Afghanistan Parliamentary Election Observation Mission 2010

Tuesday, 04 October 2011
Message from the Chairman
Last year’s election was Afghanistan’s most difficult yet. Campaign season saw violence, coercion and fraud on an unprecedented scale. Candidates and campaign staff were abducted, beaten and murdered.

Voters and election workers were systematically terrorized by insurgent groups and powerful warlords. Yet, those groups and individuals who sought to shut down the elections in most

Cases failed and despite all this, Afghans once more demonstrated willingness and desire to pursue a democratic path.

Young candidates reached out to voters through mobile technology, grassroots campaigns and public debates. Hundreds of women candidates braved an onslaught of harassment. Thousands of election workers awoke to find threatening letters posted at night by insurgents and continued working anyway. Week after week, non-governmental observers, including those from FEFA’s network, reported abuses of power and crimes against civilians, continuing their important task despite escalating violence.

The Special Election Court

The Controversy:Upon recommendation from the Supreme Court and approval of the President, a special elections court was formed on December 15, 2010 to investigate issues after the Wolesi Jirga elections.
The Court’s members consisted of five Supreme Court justices and 10 administrative personnel. In its first press conference on December 20, 2010, the chairperson of the Court called it a special court and said it was a legal entity based on Article 32 of the Law on the Organization and Jurisdiction of Courts. The formation of the Court elicited varying reactions. The members of the Wolesi Jirga called the formation of the elections court against the Constitution and electoral laws, while the objecting candidates welcomed its establishment.
Keeping in view the preservation of the integrity of the electoral system in the country, the Free and Fair Elections Foundation of Afghanistan (FEFA) expressed its deep concerns in a press release on December 16, 2010. FEFA called any form of interference or decision from the judiciary about the election’s process and results as contravening the law and electoral guidelines, asserting that the legal authority to investigate electoral concerns and announce election results lies only with electoral bodies. FEFA asserted its position through active participation in television and radio panels in the national and international media and called on the judicial organs to respect the country’s electoral system.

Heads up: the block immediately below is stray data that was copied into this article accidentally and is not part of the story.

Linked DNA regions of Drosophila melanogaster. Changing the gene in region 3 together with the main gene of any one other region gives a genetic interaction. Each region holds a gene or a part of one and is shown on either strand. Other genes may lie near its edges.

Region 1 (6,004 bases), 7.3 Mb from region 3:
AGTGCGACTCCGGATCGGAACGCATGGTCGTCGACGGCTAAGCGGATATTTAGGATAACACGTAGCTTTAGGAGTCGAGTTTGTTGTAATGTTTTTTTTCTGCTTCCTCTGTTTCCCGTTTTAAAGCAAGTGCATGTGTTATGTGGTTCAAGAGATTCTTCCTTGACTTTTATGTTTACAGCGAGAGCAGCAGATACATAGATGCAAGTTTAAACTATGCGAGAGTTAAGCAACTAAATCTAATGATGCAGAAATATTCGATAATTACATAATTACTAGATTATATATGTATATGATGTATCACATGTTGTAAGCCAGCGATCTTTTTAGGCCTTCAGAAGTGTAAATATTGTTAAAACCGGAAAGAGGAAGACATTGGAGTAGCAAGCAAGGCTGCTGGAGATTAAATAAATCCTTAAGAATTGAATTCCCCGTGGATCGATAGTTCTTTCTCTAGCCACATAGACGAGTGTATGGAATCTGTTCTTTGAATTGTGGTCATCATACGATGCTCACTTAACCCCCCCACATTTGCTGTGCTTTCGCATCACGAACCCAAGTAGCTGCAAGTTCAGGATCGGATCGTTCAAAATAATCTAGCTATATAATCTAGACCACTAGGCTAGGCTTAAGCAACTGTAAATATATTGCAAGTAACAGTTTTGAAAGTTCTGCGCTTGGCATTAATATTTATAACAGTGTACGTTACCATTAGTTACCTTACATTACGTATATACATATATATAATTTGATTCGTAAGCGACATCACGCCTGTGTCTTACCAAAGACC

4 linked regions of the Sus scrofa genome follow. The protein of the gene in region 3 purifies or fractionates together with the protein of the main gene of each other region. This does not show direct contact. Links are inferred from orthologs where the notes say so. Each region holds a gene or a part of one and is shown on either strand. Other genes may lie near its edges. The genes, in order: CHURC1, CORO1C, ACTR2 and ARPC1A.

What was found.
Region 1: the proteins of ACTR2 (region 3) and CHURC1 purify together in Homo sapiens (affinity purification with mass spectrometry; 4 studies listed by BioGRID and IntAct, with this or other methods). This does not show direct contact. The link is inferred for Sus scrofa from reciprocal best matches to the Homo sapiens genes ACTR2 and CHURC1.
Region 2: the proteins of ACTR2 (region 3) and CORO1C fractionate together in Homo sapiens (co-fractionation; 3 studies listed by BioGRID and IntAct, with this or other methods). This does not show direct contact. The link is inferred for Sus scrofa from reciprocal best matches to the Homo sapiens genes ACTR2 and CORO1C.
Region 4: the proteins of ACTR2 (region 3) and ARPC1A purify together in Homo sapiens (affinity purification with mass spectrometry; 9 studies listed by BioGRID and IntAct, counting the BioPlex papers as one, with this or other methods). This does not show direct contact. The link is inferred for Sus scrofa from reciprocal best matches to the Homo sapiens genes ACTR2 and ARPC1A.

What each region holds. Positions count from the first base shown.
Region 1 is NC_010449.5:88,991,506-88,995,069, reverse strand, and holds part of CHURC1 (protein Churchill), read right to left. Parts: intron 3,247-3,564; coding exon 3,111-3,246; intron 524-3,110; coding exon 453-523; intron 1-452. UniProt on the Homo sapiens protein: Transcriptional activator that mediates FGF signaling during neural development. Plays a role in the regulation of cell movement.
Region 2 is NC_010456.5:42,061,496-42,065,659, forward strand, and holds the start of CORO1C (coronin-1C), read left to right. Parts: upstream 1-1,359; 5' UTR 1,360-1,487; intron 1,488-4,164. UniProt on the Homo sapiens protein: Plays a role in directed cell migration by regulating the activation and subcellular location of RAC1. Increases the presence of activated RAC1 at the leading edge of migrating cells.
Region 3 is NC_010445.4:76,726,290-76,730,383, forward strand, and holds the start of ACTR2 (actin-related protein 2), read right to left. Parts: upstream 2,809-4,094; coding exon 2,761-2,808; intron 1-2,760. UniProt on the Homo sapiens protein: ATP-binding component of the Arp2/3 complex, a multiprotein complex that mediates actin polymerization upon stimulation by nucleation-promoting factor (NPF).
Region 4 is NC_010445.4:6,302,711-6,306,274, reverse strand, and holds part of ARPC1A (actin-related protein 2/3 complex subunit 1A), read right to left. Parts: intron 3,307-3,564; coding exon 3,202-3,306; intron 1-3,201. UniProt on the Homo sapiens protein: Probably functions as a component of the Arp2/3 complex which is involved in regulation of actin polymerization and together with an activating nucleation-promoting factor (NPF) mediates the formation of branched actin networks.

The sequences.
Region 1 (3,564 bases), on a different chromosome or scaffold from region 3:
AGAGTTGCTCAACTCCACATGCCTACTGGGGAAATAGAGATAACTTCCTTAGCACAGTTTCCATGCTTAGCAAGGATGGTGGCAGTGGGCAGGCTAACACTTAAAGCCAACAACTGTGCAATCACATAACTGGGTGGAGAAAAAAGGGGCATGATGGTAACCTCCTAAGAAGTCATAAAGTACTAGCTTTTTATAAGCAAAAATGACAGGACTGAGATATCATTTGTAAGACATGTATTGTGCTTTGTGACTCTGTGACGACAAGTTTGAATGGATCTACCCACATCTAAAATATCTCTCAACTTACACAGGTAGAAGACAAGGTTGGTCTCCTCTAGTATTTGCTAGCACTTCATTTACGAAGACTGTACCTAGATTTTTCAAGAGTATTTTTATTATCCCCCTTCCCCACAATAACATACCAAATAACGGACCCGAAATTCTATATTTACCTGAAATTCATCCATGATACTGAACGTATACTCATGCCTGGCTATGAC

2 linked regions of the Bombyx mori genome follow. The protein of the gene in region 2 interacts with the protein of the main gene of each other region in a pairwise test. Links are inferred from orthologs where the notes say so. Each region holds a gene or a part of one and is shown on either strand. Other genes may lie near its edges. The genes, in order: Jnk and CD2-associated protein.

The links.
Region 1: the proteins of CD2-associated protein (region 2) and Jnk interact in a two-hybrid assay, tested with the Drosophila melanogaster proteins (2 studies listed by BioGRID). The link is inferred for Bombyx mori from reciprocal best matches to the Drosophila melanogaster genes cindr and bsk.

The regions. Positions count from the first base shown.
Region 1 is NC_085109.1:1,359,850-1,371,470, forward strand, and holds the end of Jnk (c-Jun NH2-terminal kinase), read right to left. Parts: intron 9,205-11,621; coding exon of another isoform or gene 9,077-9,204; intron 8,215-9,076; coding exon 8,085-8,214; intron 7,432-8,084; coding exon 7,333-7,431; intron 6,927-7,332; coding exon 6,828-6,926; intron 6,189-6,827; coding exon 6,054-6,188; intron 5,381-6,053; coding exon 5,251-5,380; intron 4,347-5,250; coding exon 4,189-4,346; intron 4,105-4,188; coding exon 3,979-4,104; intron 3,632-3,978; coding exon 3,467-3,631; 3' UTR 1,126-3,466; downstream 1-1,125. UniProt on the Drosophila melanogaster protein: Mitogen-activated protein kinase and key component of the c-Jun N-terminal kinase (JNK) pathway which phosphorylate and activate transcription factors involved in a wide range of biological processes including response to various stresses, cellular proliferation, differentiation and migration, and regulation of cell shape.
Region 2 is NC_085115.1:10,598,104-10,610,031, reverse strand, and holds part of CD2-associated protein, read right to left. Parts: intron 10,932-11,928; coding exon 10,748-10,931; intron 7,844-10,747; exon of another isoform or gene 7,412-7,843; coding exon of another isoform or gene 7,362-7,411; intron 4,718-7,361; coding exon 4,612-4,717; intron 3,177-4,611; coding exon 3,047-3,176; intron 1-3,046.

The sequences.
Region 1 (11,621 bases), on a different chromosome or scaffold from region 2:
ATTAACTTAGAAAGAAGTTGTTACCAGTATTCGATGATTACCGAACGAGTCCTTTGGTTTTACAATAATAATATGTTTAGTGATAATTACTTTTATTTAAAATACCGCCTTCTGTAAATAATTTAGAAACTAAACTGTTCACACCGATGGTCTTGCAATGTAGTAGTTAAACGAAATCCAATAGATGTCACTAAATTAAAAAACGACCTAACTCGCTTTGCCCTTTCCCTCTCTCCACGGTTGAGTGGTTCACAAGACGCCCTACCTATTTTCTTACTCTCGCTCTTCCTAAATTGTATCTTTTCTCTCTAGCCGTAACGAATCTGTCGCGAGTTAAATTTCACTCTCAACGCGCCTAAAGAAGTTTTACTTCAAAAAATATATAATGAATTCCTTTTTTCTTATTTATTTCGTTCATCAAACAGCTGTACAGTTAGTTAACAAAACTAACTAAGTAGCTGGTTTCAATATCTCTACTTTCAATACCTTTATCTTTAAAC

Afghanistan’s Analysis on the Amendment of the Electoral Law

22 February 2010
In countries where the political system is based on democratic foundations, the electoral law is one of the most important laws. Usually these laws are characterised by provisions in order to lay the ground work to ensure the real and fair representation of people in the system on the one hand and also to practically guarantee the transparency of the election process on the other hand. Thus far in other countries electoral laws are always being reformed in line with consideration of current issues and public participation concerns. Afghanistan is one of those countries that are newly experiencing democracy and it is necessary to seriously monitor legislative reform in this area.